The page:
Nathan Lewis Archives

"That stripe on my back is where I rode my bike though the puddle" is pleased to present the provocative writing of Nathan Lewis. Nathan is a published author who has also written for Financial Times, Huffington Post, Nikkei Business, Daily Reckoning, Japan Times, among many other publications. Nathan is an advocate for what he calls a "Traditional City" and has written dozens of essays to argue his case. A Traditional City does not have cars. It is a city where people walk. There are no setbacks. No surrounding doughnut of Green Space. No shrubbery in front of the building, and streets are narrow. In other words, everything that North American cities are not.

Given the rancorous debate stirred up by Vision Vancouver over bike lanes, and similar feuds happening across the continent, Lewis' views are sure to stir up even more strong views about the future of our metropolitan areas. The following essay argues why bikes don't have the place in our cities the way some planners think they should. It is re-printed here on with the author's permission.


Once people get into their heads that maybe the personal automobile is not really such a good idea -- in other words, after they have moved beyond the biodiesel/electric car phase, as if the only problem with the personal automobile is the fuel it uses -- they usually fixate on bicycles.

I say "fixate" because this often becomes an eco-fetish like so many other such things, as if more bicycles were better, and if you could just get enough bicycles in one place, you could "save the world."

The focus on bicycles is typically because, in the mind of this person, they still assume that they would be living in Suburban Hell, or perhaps some earlier variant of Suburban Hell (the 19th Century Hypertrophic Small Town America). Of course, if you are stuck in Suburban Hell, with its endless expanses of NoPlace and absurdly long distances between Places, then you would want a bicycle at the very least.

However, in a a properly designed Traditional City, most people don't need bicycles. This is true even today. In cities where people often do not own a car, such as New York or Hong Kong or Paris, these non-car-owning people usually do not own a bicycle either. Or, if they happen to own a bike, they do not use it every day as a transportation device. They get by just fine on foot, and using the transportation options available, especially trains and, if a train is not available, a bus. Occasionally a taxi. A bike is best as a least-desirable option, for those trips that are too long to walk comfortably, and not convenient by either train or bus. Ideally, these would be as few as possible, as a well-designed city should be a place where you can easily walk or ride a train (a bus if you have to) just about everywhere.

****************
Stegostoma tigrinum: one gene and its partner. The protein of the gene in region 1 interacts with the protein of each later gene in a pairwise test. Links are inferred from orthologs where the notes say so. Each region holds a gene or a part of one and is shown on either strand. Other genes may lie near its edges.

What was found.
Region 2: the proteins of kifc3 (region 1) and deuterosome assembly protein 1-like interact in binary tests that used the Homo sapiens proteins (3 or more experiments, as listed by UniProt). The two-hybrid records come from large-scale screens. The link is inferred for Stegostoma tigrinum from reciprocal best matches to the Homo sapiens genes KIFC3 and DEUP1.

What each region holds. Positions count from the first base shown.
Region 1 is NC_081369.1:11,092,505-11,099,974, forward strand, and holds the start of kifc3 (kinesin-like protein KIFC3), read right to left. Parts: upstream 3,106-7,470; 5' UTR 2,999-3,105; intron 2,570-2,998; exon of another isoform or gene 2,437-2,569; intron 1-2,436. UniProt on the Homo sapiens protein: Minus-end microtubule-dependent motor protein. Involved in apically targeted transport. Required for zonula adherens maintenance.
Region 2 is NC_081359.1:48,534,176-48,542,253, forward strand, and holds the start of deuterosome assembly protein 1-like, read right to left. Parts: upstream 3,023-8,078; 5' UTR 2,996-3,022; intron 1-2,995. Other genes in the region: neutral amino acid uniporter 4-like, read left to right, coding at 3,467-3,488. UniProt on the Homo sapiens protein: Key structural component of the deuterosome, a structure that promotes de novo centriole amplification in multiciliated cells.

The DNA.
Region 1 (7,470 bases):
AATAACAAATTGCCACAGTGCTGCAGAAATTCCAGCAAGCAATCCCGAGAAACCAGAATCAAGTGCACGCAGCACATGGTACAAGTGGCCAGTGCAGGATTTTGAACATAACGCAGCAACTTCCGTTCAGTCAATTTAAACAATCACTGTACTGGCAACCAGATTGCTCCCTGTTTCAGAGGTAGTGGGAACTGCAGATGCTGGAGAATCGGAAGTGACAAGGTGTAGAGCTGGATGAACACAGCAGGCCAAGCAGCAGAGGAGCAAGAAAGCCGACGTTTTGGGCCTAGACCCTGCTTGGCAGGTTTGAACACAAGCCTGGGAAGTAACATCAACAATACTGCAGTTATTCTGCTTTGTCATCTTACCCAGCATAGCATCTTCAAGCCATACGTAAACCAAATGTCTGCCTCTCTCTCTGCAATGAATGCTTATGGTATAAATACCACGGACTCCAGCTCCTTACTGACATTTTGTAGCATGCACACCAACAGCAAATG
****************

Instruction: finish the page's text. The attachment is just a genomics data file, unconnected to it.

Bicycles were developed an popularized in the late 19th century. They predate automobiles by only a few decades. Humans have been living in Traditional Cities for 5000 years, and possibly as many as 10,000 years. So, the no-car Traditional City is also, traditionally, a no-bike city. You can have Life Without Cars and also Life Without Bikes.

streetIt should be obvious that it is better to not need a bike than to need one. If you can, you want to design things so that bikes aren't necessary or desirable. However, many bike fetishists become rather red-faced at this point, as, in their mind, more bikes are better, and anything that is contrary to their visions of As Many Bikes As Possible is to be crushed out by any available means.

This fascination with bikes is really another variant of the My Personal Transportation Device fixation which has been a part of American culture and self-image since about as early as you can go. Before the automobile, before the bicycle, there was of course the horse. I already mentioned the extraordinary proliferation of carriage houses in our typical 19th century American Village, which is completely contrary to any of the European or Asian examples of the walkable Traditional City Village.

So, we should not think about bikes-instead-of-cars, but rather getting over this unhealthy fixation on My Personal Transportation Device, which is of course unnecessary in the Traditional City. I lived in Tokyo for five years without a car, bike, motorcycle, scooter, Segway or skateboard. During this time I went mountaineering regularly, skied many weekends in winter, went backpacking in summer, and generally traveled over the countryside. Rental cars were available for very reasonable prices if, for some reason, you wanted one. I lived about a five minute walk from a car rental agency. I never rented one. Never needed to.

As we think of Life Without Cars, we should also think of Life Without Bikes. Life Without Cars and Bikes.

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